So You’re Socially Awkward?May 27, 2018
You’re socially awkward? Well hello there friend! I’m Robin Bates, founder of Coaching for Geeks and I’m socially awkward too!
At least I was.
I learned to get over it and while I still sometimes dip my toe in the cringy sea, I can dry it off and pop my socks and shoes back on. Hopefully without getting any sand in my shoes.
While there is no one size fits all solution, socially awkward folk often exhibit certain traits and behaviours. Let’s run through some common problems and tips for beating social awkwardness
1) EVERYONE has awkward moments. EVERYONE can be awkward sometimes.
No one has a perfect social interaction every time. It what’s going on internally that makes the difference.
There are socially awkward moments and there are socially awkward people.
2) Feeling nervous in social situations
This is often the keystone, which holds the rest of the socially awkward arch up. You’ve been awkward before, so you think you’ll be awkward again, which makes you act a bit weird, and you come across as awkward, and the whole spiral feeds itself like Ouroboros eating its own tail.
It’s time to develop your social confidence. You can have fun, you can be yourself, you can do the things – it takes practice and time, like with any skill. And it can be learned.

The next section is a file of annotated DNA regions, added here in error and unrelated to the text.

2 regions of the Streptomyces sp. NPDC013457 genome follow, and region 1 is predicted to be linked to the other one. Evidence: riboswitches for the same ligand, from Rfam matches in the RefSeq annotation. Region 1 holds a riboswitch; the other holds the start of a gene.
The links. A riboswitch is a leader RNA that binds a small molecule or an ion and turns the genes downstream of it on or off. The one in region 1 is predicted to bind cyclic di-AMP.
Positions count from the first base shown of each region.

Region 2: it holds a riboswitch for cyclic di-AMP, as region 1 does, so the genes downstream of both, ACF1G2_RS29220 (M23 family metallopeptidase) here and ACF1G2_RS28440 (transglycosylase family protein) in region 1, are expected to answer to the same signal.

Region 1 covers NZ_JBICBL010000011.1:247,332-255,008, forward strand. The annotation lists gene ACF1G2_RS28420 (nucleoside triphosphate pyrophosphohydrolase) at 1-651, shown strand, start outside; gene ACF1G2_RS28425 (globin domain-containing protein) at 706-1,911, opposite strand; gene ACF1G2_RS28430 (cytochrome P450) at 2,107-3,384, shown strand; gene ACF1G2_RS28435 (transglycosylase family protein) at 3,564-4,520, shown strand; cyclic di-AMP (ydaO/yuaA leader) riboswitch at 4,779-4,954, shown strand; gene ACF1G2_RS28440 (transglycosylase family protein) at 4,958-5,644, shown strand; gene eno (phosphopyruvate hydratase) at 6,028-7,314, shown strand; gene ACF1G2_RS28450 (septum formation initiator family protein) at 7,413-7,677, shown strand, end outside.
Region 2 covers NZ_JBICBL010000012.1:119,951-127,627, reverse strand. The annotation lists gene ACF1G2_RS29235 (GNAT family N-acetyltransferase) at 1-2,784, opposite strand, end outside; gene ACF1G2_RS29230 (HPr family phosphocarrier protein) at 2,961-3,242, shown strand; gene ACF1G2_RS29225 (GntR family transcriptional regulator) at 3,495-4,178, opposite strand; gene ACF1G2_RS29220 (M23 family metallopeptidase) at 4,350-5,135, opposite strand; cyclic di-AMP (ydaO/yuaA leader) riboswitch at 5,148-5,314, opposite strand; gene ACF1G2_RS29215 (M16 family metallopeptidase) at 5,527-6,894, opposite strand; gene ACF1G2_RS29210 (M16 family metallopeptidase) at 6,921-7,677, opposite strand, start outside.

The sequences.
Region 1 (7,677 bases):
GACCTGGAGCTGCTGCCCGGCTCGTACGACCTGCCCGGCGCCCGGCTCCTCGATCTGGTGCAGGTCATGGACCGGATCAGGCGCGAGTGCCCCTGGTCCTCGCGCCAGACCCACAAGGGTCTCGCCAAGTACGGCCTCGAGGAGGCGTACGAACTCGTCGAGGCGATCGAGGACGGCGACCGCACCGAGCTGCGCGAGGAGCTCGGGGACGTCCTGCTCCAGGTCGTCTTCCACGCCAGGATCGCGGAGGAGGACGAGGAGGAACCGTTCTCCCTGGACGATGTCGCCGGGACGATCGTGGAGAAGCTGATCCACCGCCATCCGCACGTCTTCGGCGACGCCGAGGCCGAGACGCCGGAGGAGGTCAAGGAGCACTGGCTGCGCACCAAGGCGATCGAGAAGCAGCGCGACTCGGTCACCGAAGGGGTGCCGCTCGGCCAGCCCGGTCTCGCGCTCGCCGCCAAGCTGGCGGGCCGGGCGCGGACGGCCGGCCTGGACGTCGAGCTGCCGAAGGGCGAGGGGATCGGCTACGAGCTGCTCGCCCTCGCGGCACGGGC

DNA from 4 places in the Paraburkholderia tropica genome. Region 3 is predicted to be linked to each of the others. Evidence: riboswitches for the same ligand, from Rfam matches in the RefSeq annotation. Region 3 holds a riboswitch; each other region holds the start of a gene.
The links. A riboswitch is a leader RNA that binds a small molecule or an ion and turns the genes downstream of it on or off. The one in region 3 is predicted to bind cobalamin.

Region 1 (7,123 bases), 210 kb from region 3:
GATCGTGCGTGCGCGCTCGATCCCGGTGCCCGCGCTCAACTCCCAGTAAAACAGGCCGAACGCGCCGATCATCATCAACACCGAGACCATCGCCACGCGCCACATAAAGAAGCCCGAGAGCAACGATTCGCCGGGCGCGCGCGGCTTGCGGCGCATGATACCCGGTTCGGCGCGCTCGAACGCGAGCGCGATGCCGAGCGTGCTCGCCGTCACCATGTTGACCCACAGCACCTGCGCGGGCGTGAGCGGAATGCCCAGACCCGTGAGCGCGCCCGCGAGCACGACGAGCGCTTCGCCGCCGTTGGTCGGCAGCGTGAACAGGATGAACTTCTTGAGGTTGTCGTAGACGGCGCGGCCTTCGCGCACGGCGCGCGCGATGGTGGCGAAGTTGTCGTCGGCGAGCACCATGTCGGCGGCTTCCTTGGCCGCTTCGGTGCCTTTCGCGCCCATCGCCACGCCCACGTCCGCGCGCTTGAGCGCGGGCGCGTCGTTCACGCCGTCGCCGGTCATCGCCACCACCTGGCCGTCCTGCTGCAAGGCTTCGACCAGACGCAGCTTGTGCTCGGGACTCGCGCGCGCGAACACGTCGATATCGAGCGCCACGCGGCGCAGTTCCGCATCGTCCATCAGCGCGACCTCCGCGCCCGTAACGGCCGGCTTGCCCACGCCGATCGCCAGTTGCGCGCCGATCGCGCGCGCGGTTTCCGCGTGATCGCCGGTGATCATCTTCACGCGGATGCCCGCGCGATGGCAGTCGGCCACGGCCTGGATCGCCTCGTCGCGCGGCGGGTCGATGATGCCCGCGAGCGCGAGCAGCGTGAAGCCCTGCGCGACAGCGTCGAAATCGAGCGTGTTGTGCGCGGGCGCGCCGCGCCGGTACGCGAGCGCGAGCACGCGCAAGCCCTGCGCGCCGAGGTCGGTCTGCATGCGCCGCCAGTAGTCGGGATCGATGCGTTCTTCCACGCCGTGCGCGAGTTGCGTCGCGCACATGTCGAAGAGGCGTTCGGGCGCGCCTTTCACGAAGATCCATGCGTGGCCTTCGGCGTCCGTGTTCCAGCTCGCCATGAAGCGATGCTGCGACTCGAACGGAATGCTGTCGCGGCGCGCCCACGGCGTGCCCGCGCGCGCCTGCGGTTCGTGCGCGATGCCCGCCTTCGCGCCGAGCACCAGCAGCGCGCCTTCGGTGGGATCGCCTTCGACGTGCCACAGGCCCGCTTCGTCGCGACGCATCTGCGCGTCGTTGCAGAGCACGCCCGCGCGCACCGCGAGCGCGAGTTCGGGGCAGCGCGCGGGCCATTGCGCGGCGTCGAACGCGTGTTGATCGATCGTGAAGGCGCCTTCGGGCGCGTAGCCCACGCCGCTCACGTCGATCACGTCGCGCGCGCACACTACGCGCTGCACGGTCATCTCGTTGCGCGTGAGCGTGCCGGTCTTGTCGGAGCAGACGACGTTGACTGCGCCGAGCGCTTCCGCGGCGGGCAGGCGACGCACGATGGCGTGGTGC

And this will take a whole other blog post to break down but in essence – accept who you are, have some healthy expectations of any social gathering (that you will be fine, that it’s a great opportunity to get some practice), and get any friends to help.
It’s really not the end of the world if you go and fuck up a social interaction. I do it all the time! Being able to laugh at myself and move on means people just let it go.
3) In group work you’re the last to pair off/group up
I was asked to help with this one and it’s one that often needs all the other points to be worked on first. These situations are usually based on your past interactions with people, and so you need to take charge and demonstrate that you’re a good partner to work with.
Warming the group up, by improving your interactions over a longer-term, will help you out here.